UK Music’s Legal Expert Outlines Issues With Proposed AI Data Mining

29.11.2022: UK Music’s legal consultant Florian Koempel outlines the problems with the Government's plans to allow technology firms to data mine the music of UK creators. 

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29.11.2022: UK Music’s legal consultant Florian Koempel outlines the problems with the Government’s plans to allow technology firms to data mine the music of UK creators. 

UK Music has repeatedly warned of “dangerous and damaging” plans to allow artificial intelligence companies to “launder” music to generate new content.

The threat emerged following the publication of the Government’s response to its consultation, Artificial Intelligence and Intellectual Property: Copyright and Patentswhich triggered fierce opposition right across the UK music industry, and the wider cultural industries.

UK Music says plans would allow third parties to copy creative works, including music, for data mining purposes, without the need to ask creators and rightsholders for permission.

It is calling on the Government to reject the current plan ahead of any proposed legislation to ensure that the basic principles, which are the bedrock of the UK music industry, are not undermined.

Here, UK Music’s legal consultant Florian Koempel explains some of the issues and risks contained in Government’s proposals on Artificial Intelligence (AI).

Q: What is all the fuss about?

A: The Intellectual Property Office (IPO) is proposing the introduction of a new copyright exception, which would allow the mining of text and data for any purpose, including copying music without permission, and without the option for writers and artists to opt out. Not only does this remove any opportunity for creators to get compensation for their creativity and talent, they will also not be able to prevent the abuse of their work by a computer.

Q: What’s the problem? Isn’t Artificial Intelligence a useful part of a modern economy?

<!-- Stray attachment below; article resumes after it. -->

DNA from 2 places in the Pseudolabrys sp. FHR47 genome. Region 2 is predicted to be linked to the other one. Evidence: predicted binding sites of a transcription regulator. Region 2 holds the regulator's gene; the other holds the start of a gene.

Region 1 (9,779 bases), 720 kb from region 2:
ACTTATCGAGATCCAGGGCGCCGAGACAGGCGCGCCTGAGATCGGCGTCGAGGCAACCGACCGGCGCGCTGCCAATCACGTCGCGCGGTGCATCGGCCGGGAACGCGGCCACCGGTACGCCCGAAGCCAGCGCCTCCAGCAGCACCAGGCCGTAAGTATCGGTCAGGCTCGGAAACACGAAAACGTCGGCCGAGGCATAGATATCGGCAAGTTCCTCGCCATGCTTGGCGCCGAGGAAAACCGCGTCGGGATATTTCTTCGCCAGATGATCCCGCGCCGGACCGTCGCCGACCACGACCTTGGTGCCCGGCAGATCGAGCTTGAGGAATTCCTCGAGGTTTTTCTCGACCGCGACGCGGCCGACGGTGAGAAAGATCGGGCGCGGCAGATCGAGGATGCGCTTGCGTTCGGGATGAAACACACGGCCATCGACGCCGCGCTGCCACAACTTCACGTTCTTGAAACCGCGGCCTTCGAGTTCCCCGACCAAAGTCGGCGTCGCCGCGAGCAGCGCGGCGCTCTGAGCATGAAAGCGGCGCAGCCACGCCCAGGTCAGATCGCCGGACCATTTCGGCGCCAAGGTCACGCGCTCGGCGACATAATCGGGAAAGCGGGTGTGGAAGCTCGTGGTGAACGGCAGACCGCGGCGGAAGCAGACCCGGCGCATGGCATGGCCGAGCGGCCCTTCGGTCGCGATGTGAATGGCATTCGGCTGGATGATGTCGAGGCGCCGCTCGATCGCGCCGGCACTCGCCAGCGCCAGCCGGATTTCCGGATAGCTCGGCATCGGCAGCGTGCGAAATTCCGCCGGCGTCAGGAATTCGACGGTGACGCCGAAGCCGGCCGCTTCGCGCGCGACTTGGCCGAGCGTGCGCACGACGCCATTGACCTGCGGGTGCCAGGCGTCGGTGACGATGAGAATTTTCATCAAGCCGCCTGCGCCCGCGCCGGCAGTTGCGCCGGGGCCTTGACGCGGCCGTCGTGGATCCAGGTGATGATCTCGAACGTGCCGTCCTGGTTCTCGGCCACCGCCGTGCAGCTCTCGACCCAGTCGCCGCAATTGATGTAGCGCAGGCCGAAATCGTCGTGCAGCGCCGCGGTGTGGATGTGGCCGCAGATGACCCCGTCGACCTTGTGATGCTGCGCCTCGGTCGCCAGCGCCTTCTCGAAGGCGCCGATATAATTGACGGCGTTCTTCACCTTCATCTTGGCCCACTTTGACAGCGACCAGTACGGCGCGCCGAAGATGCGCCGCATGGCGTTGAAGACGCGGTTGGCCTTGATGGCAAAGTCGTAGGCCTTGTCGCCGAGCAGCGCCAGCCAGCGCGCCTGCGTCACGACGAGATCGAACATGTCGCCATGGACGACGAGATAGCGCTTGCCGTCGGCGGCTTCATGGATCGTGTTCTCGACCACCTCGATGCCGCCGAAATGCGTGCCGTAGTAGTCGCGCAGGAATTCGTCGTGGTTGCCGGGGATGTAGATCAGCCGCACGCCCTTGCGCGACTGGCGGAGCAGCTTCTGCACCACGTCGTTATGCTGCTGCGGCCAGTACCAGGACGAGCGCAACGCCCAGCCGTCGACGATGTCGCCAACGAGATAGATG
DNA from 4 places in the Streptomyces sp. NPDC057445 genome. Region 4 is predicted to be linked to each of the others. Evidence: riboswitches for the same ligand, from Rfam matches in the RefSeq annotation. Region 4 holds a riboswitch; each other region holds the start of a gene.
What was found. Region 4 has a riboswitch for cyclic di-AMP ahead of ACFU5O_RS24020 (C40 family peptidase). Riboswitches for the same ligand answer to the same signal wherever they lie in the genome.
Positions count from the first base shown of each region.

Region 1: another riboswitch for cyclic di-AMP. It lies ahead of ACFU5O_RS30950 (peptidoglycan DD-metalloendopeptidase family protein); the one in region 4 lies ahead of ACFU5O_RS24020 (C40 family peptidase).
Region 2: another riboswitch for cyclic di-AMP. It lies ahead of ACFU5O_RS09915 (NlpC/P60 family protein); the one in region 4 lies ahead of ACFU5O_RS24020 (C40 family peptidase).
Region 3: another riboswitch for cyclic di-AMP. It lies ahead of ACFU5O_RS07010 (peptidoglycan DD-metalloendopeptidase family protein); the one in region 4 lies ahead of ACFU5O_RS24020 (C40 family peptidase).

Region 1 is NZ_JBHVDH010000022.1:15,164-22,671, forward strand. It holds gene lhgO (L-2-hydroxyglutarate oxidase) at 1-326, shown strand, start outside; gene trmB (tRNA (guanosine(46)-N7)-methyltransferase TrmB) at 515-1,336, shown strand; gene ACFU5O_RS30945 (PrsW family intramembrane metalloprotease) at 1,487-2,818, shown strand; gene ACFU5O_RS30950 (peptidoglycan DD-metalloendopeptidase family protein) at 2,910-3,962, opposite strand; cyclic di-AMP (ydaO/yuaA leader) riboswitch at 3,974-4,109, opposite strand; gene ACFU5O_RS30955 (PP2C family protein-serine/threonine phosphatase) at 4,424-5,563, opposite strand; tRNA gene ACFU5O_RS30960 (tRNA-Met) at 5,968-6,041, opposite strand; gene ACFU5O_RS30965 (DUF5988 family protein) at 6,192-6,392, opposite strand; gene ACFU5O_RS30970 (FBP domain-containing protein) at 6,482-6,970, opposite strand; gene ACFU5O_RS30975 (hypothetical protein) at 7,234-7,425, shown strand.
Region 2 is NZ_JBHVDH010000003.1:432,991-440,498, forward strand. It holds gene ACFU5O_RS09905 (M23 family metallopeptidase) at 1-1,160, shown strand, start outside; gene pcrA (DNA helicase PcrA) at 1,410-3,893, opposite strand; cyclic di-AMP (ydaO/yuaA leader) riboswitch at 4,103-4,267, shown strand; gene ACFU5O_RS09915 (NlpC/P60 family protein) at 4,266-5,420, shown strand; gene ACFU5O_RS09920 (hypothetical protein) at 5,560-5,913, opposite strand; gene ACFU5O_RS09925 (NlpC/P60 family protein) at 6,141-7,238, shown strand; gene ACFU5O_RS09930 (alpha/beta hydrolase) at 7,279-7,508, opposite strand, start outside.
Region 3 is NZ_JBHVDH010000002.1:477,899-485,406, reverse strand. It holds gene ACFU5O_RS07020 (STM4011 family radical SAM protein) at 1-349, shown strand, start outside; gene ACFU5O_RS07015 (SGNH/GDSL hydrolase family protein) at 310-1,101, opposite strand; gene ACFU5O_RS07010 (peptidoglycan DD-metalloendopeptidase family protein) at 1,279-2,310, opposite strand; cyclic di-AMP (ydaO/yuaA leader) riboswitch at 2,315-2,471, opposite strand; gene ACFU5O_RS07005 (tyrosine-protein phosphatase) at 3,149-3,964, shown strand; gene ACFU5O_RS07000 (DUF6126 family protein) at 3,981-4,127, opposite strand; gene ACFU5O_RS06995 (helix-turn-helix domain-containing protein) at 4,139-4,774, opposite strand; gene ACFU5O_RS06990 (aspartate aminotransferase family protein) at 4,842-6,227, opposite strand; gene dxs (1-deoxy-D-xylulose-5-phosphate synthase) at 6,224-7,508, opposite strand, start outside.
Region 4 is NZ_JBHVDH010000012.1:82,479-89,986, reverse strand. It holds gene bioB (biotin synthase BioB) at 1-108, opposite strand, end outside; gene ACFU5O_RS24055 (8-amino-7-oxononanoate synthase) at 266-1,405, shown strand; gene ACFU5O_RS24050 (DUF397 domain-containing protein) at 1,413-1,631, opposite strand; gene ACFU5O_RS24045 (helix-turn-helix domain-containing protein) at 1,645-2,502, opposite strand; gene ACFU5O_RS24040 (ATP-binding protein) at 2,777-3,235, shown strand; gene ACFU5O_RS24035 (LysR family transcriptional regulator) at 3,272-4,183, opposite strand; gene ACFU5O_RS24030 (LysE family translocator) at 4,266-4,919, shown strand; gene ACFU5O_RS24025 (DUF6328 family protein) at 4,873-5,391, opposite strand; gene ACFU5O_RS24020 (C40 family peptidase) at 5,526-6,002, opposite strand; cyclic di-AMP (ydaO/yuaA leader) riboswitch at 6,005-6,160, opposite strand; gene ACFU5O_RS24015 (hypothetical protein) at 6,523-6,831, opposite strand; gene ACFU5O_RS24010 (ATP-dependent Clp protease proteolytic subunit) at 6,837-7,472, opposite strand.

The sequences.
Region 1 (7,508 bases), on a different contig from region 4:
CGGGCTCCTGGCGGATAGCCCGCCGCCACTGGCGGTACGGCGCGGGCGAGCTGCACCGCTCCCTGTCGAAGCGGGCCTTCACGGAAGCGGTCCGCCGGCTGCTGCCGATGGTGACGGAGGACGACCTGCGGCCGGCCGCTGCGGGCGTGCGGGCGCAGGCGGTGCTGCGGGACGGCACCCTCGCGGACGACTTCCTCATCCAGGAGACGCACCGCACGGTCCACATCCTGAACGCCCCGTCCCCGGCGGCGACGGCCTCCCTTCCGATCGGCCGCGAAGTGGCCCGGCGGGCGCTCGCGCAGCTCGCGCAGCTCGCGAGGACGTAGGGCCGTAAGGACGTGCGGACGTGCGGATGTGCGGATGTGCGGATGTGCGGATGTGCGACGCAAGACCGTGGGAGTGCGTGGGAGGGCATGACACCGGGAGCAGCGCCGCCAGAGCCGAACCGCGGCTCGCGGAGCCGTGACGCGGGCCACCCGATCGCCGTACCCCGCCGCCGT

A: Artificial intelligence is successfully applied in many sectors such as healthcare, defence, automotive, manufacturing and linguistics. Musicians, writers and artists, have been working with AI for decades, using AI applications such as LANDR as a tool for mastering, or performing a work written by an AI application such a IAMUS (“Hello World” performed by the LSO over 10 years ago). However, the Government’s plan to effectively allow AI firms to copy the work of UK creators to create new content is potentially very damaging for the music industry. It could enable wholesale copying of music without rewarding the creative talent. The Intellectual Property Office has yet to provide any evidence that such an exception would benefit the UK economy in general, and the promotion of AI in the UK specifically.

Q: Is the UK music industry against technological change and innovation?

A:  To the contrary, the UK creative sector has been at the cutting edge of innovation for decades now, in design, software, publishing, and music, often leading the world in this area. Our creative industries contribute over £116 billion to the UK economy. UK music specifically is a net exporter of our musical creativity, punching well above our weight internationally and leading the way when it comes to UK soft power overseas. It is a money maker for the UK economy; and, we the reputational benefit of the global recognition for our creative contribution to the world.

Q: Who would benefit from this proposed text and data mining exception?

A: Good question. Less than a handful of technology companies actually asked for such a wide exception during the consultation process (for what it’s worth, technology companies generally prefer an exception with opt out option for right holders, such as the European Union approach). I don’t see that such an exception would benefit the progress of AI in the UK. A wide-ranging text and data mining exception mainly benefits commercial research institutions who don’t want to pay license fees for using text and data in published articles. Nothing to do with AI, nor with music for this matter.